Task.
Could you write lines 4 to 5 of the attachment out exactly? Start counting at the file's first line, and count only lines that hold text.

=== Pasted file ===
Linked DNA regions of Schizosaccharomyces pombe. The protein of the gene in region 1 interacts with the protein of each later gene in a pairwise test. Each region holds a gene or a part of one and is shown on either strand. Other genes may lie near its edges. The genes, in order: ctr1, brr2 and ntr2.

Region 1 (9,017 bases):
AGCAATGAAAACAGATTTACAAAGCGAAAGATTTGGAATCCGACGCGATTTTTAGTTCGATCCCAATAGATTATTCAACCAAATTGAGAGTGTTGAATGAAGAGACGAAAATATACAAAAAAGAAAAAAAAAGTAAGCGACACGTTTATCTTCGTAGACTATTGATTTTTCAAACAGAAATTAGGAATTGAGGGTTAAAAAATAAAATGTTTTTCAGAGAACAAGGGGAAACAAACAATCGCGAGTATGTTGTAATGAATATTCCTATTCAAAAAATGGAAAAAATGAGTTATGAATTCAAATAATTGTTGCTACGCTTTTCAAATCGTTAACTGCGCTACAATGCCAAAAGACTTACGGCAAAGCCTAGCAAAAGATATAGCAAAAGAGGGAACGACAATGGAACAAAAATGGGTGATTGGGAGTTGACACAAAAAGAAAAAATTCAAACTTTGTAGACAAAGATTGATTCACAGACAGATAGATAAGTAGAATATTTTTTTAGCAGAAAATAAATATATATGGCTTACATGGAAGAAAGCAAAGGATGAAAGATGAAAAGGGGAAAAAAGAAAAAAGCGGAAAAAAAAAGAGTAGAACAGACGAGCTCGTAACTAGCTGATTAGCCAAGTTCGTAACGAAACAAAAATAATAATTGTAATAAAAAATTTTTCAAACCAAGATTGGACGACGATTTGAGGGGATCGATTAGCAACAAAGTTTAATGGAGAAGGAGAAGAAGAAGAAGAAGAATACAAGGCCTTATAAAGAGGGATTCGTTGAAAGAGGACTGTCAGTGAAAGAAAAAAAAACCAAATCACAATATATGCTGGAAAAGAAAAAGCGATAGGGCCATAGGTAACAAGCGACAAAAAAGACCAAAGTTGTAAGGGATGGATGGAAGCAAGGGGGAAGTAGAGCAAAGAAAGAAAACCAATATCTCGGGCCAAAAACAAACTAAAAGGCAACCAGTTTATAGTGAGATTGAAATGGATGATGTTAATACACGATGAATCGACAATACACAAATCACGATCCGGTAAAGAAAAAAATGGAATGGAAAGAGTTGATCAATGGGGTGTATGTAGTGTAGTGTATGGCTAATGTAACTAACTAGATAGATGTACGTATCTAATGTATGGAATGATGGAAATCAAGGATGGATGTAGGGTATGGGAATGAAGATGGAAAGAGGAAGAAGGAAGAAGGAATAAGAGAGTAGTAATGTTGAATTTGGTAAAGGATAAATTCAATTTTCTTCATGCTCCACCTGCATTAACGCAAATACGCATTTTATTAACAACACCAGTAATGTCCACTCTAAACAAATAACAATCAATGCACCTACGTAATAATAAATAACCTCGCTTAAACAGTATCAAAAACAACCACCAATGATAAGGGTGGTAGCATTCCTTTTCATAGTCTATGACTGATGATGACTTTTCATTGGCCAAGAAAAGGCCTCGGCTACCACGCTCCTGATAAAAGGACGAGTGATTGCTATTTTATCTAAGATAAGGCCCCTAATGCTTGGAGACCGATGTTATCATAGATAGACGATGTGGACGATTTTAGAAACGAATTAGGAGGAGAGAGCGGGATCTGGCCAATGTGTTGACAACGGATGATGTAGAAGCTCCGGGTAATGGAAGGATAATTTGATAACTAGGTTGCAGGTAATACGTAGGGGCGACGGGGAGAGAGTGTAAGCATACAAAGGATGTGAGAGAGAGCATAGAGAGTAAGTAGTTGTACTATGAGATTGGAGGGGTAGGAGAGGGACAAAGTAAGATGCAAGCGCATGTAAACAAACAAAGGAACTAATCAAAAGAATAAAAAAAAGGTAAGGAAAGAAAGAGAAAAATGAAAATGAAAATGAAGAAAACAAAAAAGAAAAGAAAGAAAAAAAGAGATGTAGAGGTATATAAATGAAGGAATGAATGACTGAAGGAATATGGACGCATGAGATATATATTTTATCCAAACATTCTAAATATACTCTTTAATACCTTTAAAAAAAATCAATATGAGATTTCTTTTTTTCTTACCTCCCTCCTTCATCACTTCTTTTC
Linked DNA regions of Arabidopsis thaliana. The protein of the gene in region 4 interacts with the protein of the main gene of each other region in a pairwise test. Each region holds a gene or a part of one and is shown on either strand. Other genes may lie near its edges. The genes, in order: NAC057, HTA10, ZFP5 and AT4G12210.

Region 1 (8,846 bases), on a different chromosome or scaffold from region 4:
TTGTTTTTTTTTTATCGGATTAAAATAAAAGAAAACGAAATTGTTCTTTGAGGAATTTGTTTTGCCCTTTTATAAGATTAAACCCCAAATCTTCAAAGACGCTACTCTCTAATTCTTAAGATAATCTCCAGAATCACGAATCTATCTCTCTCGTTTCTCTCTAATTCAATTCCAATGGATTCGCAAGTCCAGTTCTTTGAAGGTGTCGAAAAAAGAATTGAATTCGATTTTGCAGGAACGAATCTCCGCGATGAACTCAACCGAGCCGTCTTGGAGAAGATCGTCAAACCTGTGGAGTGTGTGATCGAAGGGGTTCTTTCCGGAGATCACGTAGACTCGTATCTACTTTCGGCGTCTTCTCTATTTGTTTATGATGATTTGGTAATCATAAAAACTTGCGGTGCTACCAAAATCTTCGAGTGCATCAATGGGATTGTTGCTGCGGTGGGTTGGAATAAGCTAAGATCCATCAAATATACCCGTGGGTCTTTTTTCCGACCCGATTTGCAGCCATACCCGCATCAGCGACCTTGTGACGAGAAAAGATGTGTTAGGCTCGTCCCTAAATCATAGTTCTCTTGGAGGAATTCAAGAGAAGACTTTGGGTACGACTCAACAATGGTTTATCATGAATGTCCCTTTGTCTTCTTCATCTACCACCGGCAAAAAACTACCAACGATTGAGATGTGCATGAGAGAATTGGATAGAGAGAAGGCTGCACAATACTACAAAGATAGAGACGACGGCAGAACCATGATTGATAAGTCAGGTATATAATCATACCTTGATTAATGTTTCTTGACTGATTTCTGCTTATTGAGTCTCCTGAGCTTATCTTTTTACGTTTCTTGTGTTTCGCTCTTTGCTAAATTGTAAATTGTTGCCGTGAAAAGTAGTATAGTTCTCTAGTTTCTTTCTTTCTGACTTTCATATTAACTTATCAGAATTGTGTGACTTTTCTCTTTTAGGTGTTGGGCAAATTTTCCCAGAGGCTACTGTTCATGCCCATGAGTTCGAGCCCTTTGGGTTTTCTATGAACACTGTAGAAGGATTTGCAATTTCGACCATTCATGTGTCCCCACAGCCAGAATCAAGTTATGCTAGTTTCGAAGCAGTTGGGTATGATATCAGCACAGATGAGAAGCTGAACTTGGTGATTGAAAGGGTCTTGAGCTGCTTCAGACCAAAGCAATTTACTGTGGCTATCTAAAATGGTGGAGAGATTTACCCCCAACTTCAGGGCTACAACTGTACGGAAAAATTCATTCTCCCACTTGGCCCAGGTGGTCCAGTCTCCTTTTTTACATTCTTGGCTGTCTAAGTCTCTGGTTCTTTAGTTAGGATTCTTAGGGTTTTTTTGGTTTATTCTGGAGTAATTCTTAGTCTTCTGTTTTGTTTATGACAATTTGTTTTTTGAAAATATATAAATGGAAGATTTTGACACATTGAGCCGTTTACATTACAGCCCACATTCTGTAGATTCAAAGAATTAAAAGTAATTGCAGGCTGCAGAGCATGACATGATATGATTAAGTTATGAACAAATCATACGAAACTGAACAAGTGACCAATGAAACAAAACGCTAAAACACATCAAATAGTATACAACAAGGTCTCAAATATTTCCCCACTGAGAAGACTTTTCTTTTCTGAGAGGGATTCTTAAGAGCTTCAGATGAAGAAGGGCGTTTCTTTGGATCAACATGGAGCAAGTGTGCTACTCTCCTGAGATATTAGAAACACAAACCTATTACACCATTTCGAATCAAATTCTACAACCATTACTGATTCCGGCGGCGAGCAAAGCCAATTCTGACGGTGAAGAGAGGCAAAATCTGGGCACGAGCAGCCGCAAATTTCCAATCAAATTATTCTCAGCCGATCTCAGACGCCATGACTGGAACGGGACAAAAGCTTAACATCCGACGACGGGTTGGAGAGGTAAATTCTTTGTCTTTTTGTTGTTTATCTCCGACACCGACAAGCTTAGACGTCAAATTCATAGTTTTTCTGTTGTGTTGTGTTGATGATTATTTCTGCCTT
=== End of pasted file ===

Linked DNA regions of Arabidopsis thaliana. The protein of the gene in region 4 interacts with the protein of the main gene of each other region in a pairwise test. Each region holds a gene or a part of one and is shown on either strand. Other genes may lie near its edges. The genes, in order: NAC057, HTA10, ZFP5 and AT4G12210.

Region 1 (8,846 bases), on a different chromosome or scaffold from region 4: